What is the intended way to change directory using the Python pathlib (Documentation) functionality?

Lets assume I create a Path object as follows:

from pathlib import Path
path = Path('/etc')

Currently I just know the following, but that seems to undermine the idea of pathlib.

import os
  • changing the current directory is rarely a good idea anyway. Why do you need to change directory for? Jan 19 '17 at 12:58
  • There is a small bash script I want to rewrite in Python. That way I can handle errors more easily than calling an external bash script.
    – Lukas
    Jan 19 '17 at 13:41
  • you don't have to use pathlib if you don't need it - os.chdir('/etc')
    – furas
    Jan 19 '17 at 14:48
  • I feel like pathlib leads to more elegant code. But since cd is not elegant by any means, I might as well go with os.chdir('/etc')?
    – Lukas
    Jan 19 '17 at 14:54
  • pathlib is module to work with paths, not to change directory.
    – furas
    Jan 19 '17 at 14:56

Based on the comments I realized that pathlib does not help changing directories and that directory changes should be avoided if possible.

Since I needed to call bash scripts outside of Python from the correct directory, I opted for using a context manager for a cleaner way of changing directories similar to this answer:

import os
import contextlib
from pathlib import Path

def working_directory(path):
    """Changes working directory and returns to previous on exit."""
    prev_cwd = Path.cwd()

A good alternative is to use the cwd parameter of the subprocess.Popen class as in this answer.

If you are using Python <3.6 and path is actually a pathlib.Path, you need str(path) in the chdir statements.

  • 1
    This is exactly what I needed! I'm testing a command line tool whose required parameters depend on the cwd, so I need to move the cwd around in order to test this functionality. However if I write it the naive way, then when a test fails it will throw an unexpected exception and the cwd doesn't get moved back, meaning that all future tests start with the wrong cwd and give useless errors. Using a context manager means I know it gets moved back! I think try-except-finally blocks are also valid, but writing a context manager is more reliable and saves code over multiple tests.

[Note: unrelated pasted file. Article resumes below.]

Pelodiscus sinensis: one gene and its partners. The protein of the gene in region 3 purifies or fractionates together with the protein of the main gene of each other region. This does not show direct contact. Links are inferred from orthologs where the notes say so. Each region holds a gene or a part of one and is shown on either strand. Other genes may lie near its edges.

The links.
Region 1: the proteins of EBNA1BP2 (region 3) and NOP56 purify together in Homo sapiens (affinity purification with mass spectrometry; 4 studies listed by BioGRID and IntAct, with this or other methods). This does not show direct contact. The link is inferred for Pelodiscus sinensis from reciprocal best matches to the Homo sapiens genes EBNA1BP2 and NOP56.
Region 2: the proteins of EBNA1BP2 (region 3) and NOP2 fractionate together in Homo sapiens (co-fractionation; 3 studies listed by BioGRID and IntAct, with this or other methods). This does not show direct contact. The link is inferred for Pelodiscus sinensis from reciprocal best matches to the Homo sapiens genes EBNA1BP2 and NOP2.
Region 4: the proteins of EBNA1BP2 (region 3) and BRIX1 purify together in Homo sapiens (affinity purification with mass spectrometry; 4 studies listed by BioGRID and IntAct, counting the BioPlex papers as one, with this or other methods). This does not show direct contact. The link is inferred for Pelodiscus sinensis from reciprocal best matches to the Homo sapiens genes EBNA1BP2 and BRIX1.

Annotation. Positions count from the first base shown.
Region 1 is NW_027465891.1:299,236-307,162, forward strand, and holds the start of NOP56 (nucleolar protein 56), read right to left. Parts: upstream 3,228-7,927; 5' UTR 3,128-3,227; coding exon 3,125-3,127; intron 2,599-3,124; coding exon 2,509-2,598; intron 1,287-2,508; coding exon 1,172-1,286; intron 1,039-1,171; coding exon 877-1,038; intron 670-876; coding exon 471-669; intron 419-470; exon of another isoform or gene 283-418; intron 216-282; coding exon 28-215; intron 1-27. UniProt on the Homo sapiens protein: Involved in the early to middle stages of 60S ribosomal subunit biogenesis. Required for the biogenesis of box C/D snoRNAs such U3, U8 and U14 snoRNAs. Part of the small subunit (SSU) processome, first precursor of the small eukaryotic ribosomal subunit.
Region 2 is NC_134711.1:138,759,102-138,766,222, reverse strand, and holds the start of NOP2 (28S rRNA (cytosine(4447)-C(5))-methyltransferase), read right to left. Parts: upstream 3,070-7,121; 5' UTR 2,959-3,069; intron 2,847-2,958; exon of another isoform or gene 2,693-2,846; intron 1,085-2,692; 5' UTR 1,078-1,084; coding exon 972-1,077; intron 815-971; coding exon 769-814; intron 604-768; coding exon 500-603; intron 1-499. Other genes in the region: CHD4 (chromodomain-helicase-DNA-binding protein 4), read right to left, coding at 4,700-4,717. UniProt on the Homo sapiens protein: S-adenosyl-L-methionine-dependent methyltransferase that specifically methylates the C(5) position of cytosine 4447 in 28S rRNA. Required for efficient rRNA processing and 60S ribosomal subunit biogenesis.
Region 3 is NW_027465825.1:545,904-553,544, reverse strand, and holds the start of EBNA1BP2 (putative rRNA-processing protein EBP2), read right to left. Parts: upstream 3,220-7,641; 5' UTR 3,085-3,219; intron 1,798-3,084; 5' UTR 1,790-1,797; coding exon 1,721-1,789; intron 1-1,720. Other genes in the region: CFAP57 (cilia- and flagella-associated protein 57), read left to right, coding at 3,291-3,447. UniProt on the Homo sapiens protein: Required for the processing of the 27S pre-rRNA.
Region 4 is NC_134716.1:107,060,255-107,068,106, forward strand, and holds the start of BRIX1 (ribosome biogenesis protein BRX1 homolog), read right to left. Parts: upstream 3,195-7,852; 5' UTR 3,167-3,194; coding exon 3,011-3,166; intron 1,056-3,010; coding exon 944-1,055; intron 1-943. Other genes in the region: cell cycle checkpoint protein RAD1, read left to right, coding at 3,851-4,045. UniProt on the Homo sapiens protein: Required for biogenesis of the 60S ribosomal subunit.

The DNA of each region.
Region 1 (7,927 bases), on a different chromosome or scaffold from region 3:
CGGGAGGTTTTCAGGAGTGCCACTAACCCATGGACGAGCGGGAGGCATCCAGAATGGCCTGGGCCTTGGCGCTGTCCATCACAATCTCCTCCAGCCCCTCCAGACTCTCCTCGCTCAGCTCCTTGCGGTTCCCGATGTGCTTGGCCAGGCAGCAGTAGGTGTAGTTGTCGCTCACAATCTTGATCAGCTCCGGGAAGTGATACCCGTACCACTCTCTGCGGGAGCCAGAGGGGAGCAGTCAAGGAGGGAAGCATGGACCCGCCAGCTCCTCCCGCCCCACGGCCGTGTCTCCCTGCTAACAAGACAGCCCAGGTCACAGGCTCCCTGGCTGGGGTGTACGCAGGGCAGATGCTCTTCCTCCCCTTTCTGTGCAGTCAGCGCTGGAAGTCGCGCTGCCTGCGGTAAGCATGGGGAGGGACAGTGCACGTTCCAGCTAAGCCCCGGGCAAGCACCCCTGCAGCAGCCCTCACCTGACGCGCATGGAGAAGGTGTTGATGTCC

– William
    May 23 '20 at 16:28

In the Python 3.6 or above, os.chdir() can deal with Path object directly. In fact, the Path object can replace most str paths in standard libraries.

os.chdir(path) Change the current working directory to path.

This function can support specifying a file descriptor. The descriptor must refer to an opened directory, not an open file.

New in version 3.3: Added support for specifying path as a file descriptor on some platforms.

Changed in version 3.6: Accepts a path-like object.

import os
from pathlib import Path

path = Path('/etc')

This may help in the future projects which do not have to be compatible with 3.5 or below.

  • Yes, that is very nice indeed. I hope the Python community either accepts pathlib.Path anywhere or abandons it altogether.
    – Lukas
    Mar 1 '18 at 12:24
  • @Lukas: I really want to like it, but currently I can't accept it. And since it's been three years since your comment, I suspect I can't ever… and os.path will stay anyway. I could and would accept it if it could replace os.path completely. Therein lies the rub. For me at least. Jul 30 at 19:14

If you don't mind using a third-party library:

$ pip install path


from path import Path

with Path("somewhere"):
    # current working directory is now `somewhere`
# current working directory is restored to its original value. 

or if you want to do it without the context manager:

# current working directory is now changed to `somewhere`
  • 4
    Just to be perfectly clear, this is not the standard library pathlib. Using with pathlib.Path('x') does not change directory.
    – ScaryGhast
    Apr 9 at 1:30

Your Answer

By clicking “Post Your Answer”, you agree to our terms of service, privacy policy and cookie policy

Not the answer you're looking for? Browse other questions tagged or ask your own question.